Usain Bolt loses medal

 

CAMERON BARON

Sports Editor


Usain Bolt, the Jamaican record-setting sprinter left the 2016 Summer Games with more than just three Olympic golds in hand, he was also the first person to ever achieve victories in all three major sprint events in three olympics in a row. Unfortunately, The International Olympic Committee announced Wednesday that Bolt would have to return his 2008 Olympic gold medal in the 4×100-meter relay. The drug testing administration retested hundreds of samples and found that one of Bolt’s teammates on his relay team (Nesta Carter) violated anti-doping rules.
The disqualification ruined Bolt’s massive win streak. It also knocked him from the top spot that he had shared with American Carl Lewis and Finland’s Paavo Nurmi as the only track and field athletes to have nine gold medals.
“Over the years you’ve worked hard to accumulate gold medals and work hard to be a champion,” said Usain Bolt. “It’s just one of those things. Things happen in life, so when it’s confirmed or whatever, if I need to give back my gold medal, I’d have to give it back, it’s not a problem for me.”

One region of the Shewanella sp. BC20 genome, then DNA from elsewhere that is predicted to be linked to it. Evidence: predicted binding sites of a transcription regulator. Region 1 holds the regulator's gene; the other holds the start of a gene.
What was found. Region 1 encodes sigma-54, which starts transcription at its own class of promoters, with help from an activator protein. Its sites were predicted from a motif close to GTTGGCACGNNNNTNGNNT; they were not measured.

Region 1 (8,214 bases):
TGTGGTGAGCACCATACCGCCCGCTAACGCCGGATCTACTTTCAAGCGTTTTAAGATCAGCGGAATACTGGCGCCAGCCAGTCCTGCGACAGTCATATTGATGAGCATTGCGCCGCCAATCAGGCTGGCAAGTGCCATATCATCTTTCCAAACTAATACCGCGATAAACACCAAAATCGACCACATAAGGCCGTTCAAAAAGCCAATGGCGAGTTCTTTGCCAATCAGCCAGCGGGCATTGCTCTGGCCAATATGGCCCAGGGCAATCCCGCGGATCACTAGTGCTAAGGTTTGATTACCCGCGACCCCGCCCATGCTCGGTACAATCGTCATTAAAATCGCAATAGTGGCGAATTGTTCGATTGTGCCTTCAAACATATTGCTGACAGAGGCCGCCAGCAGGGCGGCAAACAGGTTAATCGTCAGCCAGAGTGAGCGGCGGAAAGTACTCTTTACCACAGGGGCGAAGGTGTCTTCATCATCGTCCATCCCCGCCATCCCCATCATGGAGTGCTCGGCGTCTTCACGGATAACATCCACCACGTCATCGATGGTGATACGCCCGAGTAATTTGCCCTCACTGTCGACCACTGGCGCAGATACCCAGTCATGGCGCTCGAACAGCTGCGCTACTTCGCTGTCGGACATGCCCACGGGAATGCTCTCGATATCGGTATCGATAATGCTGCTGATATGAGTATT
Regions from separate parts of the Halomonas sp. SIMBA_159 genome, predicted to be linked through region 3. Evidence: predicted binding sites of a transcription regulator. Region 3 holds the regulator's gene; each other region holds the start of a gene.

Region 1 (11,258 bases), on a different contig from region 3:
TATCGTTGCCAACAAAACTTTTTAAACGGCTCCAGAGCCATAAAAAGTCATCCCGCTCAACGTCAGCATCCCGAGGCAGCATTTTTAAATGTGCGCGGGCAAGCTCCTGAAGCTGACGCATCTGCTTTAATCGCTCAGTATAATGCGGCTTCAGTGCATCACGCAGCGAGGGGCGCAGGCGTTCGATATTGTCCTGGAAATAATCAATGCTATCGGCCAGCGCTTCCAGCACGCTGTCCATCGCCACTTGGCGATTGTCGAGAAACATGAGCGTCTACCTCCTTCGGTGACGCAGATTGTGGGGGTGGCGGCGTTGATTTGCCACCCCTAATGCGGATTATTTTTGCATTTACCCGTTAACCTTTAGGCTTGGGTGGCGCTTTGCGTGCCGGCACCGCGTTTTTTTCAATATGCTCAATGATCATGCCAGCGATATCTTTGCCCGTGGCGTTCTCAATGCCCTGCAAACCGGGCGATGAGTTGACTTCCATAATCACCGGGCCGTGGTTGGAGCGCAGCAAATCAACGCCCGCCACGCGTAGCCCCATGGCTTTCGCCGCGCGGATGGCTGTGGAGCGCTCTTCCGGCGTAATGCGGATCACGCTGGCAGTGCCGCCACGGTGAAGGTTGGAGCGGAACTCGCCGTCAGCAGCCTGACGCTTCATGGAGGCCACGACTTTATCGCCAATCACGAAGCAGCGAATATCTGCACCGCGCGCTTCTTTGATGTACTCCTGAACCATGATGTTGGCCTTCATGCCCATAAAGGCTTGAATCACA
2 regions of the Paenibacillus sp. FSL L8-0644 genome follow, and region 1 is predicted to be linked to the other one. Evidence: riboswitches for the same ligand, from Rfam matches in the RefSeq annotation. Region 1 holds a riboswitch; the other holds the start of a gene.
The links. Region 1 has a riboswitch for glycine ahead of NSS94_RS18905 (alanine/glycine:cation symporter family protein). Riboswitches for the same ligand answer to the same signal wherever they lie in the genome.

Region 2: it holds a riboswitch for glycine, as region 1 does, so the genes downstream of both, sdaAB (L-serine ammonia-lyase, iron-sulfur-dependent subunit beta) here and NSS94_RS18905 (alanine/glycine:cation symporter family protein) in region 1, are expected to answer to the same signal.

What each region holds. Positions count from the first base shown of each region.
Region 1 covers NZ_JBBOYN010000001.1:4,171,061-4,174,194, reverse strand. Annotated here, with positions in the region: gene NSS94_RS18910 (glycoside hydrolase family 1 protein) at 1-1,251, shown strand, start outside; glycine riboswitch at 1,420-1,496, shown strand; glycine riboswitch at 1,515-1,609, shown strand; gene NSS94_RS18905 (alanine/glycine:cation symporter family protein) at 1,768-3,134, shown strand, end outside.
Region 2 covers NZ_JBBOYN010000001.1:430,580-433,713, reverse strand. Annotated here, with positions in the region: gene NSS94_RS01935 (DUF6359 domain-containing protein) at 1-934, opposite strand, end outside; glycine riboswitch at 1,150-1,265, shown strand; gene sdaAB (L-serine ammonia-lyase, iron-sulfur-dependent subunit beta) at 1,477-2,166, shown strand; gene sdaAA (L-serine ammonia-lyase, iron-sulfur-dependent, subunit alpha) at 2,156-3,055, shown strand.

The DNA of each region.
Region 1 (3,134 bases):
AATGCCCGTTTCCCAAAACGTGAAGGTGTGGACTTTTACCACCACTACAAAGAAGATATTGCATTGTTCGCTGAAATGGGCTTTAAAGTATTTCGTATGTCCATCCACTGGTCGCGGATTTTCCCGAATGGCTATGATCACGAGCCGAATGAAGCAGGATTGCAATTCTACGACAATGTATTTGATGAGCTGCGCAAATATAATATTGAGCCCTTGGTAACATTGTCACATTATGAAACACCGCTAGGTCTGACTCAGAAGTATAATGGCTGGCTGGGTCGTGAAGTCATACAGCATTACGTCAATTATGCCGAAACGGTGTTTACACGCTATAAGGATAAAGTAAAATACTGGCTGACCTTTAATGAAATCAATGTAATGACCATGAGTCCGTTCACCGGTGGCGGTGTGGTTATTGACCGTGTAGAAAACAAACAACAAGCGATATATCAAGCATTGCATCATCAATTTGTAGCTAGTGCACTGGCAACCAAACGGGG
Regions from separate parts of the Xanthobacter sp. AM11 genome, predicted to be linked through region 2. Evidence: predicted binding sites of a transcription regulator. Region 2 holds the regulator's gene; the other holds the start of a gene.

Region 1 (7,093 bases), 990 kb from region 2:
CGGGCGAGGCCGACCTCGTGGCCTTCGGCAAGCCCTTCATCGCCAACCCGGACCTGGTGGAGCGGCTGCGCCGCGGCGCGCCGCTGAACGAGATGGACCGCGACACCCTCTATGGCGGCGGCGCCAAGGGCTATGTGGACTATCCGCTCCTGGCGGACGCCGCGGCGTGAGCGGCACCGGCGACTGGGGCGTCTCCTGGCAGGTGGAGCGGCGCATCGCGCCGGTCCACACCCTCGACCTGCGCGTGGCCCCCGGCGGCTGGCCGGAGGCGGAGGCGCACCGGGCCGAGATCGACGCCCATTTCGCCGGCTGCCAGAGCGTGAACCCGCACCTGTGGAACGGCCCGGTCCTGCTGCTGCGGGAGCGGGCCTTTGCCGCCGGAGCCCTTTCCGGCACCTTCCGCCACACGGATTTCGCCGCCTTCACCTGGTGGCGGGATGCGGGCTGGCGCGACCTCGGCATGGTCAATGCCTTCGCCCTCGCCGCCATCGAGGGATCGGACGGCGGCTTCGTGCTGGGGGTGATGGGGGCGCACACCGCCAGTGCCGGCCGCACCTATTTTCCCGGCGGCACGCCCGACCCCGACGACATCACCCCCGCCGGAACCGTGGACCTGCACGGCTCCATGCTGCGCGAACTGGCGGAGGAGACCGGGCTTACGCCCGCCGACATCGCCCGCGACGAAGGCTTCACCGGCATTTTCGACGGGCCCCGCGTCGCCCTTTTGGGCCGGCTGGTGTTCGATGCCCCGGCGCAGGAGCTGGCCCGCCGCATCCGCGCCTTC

The International Olympic Committee (IOC) said Carter’s sample tested positive last year for methylhexaneamine, a stimulant often used as a nasal decongestant. The IOC classifies the drug as a specified substance in 2011, but in 2008, when Carter’s sample was taken, it was still illegal to use and could cost an athlete their medal.
It sucks for Bolt to get his medal revoked after all he has been through to get to the top,” said Jenny Nnoile. “It’s always a bummer to lose because of teammates, especially years after an event, but I guess it’s part of the game.”

With Jamaica’s place at the top of the 4×100 now scratched, second-place finishers Trinidad and Tobago can lay claim the 2008 gold. Japan gets silver, and Brazil slides up to bronze. Carter is among dozens of Olympians to have been caught up in the IOC’s retests of samples. The team has already had samples tested in the recent Olympics, using improved technology to keep the integrity of the games, and to make sure that every country is on equal footing.

 

 

Photo Courtesy: Zimbio

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